Who is the “Man on the Run,” the title figure of the new documentary premiering on Netflix this weekend? He’s well known to many international jetsetters, among them Leonardo DiCaprio, Paris Hilton, Emily Ratajkowski, Jamie Foxx, Busta Rhymes, Alicia Keyes, and Miranda Kerr, as well as to his co-conspirator the former Prime Minister Najib Razak of Malaysia and dozens of financiers and investors. To them and to the press, he’s known by the nickname “Jho Low”; to the dozens of journalists and law enforcement officers working to track him down he is Low Taek Jho.
What did he do? In a few short years, he became one of Malaysia’s most public, prominent figures, rising from a shadowy past to the very top of the investment and entertainment world. You might have seen him thanked, personally, by DiCaprio for his funding of The Wolf of Wall Street. Foxx is on record recounting Low’s extravagant largesse, flying him and others to celebrate a New Year in, first, Australia, then halfway across the world to Las Vegas, in his private jet, where he reportedly paid his crush Spears one million dollars to jump out of a cake. Owner of a super yacht and several astonishingly lavish properties, he dated Kerr and several supermodels and, without any apparent skill or ability, made himself a fixture among Hollywood’s elite. He even purchased Marlon Brando’s long-ago lost On the Waterfront Oscar at auction for $600,000 to give as a gift to DiCaprio (a gift the actor later returned, learning of Low’s crimes).
For having risen from total obscurity to the apex of international celebrity and fortune, Jho Low became known as “The Asian Great Gatsby.” It’s an interesting appellation, given DiCaprio’s himself having played F. Scott Fitzgerald’s creation, the American ideal of re-inventing oneself to be able to become anyone or anything. But Jay Gatsby, born Jay Gatz of North Dakota, did not come by his money innocently, and nor did he have any grand plan for his wealth; wealth was nothing other than the end goal of his grand scheme, and in the end it achieved nothing. Neither did Low Take Jho. His only ambition was, it appears, his own wealth and fame.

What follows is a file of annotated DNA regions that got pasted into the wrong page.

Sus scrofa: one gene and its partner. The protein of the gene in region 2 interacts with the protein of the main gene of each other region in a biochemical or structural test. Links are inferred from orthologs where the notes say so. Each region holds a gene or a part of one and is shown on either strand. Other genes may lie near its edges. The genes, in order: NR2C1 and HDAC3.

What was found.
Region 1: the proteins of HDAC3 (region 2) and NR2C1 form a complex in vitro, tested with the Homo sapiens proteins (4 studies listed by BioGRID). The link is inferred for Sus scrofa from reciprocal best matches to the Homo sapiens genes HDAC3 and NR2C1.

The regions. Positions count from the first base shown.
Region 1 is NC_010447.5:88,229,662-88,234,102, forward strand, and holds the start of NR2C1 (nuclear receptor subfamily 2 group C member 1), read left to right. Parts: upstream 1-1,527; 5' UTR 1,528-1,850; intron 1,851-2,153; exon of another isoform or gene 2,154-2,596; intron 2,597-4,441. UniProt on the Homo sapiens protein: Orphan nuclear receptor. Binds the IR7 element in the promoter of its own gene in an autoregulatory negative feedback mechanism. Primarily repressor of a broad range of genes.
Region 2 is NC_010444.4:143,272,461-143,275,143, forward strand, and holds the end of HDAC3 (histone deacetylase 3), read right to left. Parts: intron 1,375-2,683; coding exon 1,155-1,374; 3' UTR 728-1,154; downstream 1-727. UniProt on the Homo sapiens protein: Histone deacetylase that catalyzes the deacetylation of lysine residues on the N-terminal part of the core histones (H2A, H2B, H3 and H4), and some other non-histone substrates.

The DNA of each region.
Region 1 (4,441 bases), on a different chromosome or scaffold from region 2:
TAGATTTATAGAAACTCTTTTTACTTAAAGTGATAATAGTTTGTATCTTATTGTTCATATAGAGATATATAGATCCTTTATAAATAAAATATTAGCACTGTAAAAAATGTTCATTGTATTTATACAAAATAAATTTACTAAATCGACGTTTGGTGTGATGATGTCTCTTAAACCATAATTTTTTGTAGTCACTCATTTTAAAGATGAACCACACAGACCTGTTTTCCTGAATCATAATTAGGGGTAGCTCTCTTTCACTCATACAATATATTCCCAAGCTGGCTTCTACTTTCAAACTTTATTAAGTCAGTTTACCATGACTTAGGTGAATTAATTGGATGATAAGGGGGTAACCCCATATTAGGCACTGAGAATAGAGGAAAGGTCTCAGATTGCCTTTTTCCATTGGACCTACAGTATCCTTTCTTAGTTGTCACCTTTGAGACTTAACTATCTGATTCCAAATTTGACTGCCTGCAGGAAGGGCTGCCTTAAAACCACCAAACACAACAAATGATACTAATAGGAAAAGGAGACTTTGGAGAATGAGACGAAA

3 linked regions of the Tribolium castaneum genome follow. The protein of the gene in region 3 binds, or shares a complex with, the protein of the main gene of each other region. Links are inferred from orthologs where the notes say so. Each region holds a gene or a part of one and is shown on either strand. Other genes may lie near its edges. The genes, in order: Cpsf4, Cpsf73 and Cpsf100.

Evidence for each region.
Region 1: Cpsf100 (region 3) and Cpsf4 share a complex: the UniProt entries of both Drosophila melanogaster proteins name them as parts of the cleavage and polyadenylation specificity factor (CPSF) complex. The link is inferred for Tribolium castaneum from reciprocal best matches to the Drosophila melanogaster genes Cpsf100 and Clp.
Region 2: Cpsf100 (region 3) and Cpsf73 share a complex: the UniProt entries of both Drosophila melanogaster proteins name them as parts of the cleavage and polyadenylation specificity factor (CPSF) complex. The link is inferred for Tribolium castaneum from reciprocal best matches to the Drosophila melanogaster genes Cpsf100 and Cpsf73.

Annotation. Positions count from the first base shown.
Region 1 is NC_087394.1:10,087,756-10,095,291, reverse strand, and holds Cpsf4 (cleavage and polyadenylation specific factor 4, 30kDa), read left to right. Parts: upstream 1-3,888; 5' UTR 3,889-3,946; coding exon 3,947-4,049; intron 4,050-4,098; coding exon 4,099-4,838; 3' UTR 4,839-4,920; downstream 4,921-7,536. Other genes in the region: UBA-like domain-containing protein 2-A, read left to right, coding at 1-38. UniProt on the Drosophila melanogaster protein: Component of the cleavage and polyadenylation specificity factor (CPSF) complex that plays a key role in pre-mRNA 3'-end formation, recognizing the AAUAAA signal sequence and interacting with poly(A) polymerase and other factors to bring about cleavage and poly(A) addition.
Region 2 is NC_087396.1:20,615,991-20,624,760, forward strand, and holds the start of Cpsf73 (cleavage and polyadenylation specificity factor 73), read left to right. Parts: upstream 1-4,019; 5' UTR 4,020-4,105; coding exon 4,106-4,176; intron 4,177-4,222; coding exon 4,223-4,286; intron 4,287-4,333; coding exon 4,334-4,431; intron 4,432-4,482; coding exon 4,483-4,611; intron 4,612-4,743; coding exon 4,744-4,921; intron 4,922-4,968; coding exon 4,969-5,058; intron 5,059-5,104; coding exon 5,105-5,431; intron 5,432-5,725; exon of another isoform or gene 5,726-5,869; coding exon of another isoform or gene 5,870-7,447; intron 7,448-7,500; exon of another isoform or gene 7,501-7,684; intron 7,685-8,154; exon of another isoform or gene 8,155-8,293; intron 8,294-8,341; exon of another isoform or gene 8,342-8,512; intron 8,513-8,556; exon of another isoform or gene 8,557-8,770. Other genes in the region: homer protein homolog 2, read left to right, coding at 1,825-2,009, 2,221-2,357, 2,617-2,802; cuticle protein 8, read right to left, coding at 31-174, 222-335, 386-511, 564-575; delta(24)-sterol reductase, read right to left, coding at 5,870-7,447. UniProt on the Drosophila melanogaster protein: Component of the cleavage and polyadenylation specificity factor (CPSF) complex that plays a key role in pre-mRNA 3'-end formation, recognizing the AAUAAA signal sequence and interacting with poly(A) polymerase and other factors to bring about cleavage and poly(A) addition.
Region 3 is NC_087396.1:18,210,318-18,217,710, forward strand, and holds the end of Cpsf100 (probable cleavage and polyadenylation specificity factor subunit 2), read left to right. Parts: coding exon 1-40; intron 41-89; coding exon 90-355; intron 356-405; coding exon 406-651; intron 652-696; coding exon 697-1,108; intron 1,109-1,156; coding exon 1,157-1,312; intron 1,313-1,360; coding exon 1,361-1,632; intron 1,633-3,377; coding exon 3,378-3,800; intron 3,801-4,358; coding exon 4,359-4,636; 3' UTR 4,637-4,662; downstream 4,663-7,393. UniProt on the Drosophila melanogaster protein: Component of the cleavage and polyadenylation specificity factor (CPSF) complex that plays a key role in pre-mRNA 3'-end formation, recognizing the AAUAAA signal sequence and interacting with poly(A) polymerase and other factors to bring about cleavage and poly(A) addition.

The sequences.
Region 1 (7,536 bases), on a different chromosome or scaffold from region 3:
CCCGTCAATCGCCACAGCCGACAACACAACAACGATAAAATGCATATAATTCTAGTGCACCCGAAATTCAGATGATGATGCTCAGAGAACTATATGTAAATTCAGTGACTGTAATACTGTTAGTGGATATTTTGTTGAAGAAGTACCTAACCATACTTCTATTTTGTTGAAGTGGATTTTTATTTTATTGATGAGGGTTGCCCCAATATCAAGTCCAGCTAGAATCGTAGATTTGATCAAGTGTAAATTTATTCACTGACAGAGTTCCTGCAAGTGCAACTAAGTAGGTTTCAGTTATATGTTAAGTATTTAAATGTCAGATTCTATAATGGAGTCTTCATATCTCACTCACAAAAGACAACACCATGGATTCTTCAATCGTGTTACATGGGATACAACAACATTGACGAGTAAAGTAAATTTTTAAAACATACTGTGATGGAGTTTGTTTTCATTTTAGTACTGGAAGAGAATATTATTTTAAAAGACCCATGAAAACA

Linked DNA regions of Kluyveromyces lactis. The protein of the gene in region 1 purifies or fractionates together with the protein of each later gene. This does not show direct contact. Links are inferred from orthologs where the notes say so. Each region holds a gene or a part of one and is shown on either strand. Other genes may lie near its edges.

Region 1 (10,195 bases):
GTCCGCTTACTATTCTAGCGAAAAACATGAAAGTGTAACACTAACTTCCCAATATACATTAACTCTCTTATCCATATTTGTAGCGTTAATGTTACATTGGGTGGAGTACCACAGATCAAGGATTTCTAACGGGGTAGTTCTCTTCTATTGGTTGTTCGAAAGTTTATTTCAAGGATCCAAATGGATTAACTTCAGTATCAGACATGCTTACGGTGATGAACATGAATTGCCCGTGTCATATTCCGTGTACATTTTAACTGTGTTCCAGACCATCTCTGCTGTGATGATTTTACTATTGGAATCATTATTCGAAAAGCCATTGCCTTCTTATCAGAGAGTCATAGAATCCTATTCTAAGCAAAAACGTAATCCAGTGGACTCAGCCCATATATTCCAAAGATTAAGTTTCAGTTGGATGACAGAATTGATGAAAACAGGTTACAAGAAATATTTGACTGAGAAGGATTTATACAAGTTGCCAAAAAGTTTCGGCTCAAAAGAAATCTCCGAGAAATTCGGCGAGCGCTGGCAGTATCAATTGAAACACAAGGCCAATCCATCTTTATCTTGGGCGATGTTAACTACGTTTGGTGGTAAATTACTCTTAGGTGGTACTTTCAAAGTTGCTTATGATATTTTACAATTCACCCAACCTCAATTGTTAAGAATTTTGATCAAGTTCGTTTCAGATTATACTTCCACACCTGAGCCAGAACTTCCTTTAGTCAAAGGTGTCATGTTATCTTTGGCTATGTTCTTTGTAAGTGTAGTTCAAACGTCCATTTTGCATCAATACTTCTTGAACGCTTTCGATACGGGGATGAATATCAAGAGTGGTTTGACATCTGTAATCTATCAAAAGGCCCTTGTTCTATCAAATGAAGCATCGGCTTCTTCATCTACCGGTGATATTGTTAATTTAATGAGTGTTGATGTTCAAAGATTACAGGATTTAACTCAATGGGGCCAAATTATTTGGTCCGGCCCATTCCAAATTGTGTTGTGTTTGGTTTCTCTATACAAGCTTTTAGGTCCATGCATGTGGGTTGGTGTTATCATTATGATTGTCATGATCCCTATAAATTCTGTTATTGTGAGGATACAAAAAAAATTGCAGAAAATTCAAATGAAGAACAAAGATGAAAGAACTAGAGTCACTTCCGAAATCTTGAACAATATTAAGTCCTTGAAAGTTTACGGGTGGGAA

Man on the Run follows the enigmatic Low from his origins in Malaysia to his international rise to celebrity. His wealth was built on a stunningly bold scheme, apparently hatched and conducted with the full cooperation of the now-deposed Prime Minister Razak, to exploit a sovereign wealth fund called 1MDB, one established with the purpose of benefiting the people of Malaysia. Over the 2010s, with Razak’s support and the participation of several international banking firms, including America’s Goldman Sachs, Low funneled off a staggering $4.5 billion dollars illegally from the 1MDB fund, for no purpose other than to fund his lavish lifestyle.
The worm turned on Low in 2015 when journalist Clare Rewcastle-Brown investigated leaked financial documents that exposed the 1MDB scheme and then set off a global investigation, one that led to Razak’s conviction. Low is now a fugitive, his whereabouts unknown, facing dozens of charges related to the multi-billion-dollar scandal. Director Cassius Michael Kim presents interviews with a number of those with first-person knowledge of the story: not Low himself, obviously, but with Rewcastle-Brown, who broke the story, 1MDB whistleblower Xavier André Justo, and jailed former Prime Minister Razak himself, who continues to profess his innocence despite a mountain of evidence to the contrary.
The story told in Man on the Run is compelling, if awfully complicated. Director Kim does his best to use high-tech graphics, news coverage, and stylish, modernized location footage—along with some occasional re-enactments—to trace the convoluted path of Low’s graft. There is, though, really no way to convey the facts or the importance of the matter without talking heads, and while each of the film’s interviewees are clear and forthright about their knowledge or findings (well, not Razak himself, but the investigators and journalists), the documentary relies so much on their continuous verbal exposition the facts of the case can get hard to follow. Using text onscreen can help only when someone’s not talking; sometimes text flashes by onscreen so fast it’s impossible to read all of it. One might reasonably wonder if this same story might be better told in a true-crime podcast or a longer docuseries; even a well-scripted narrative film could key in on and convey a few focused, dramatized moments, say in the vein of the recent, excellent She Said.
While its narrative may be more labyrinthine than can be easily followed in a ninety-minute documentary, Man on the Run nonetheless lays bare the incredible scheme executed, to now successfully, by a man who created a version of himself from next to nothing. He did so with the full cooperation of his own country’s top government official, the participation of top international banks, and while jet-setting with a host of celebrities. What Man on the Run does best is to demonstrate just how unfettered corporate capitalism can foster an individual greed that runs amok; the ways to wealth in Man on the Run never involve mere hard work or good will, but require and reward taking from others. To see Low enact this scheme with such brazen greed and so many complicit in its operation is nothing less than stomach churning.
Man on the Run debuts on Netflix January 5, 2023.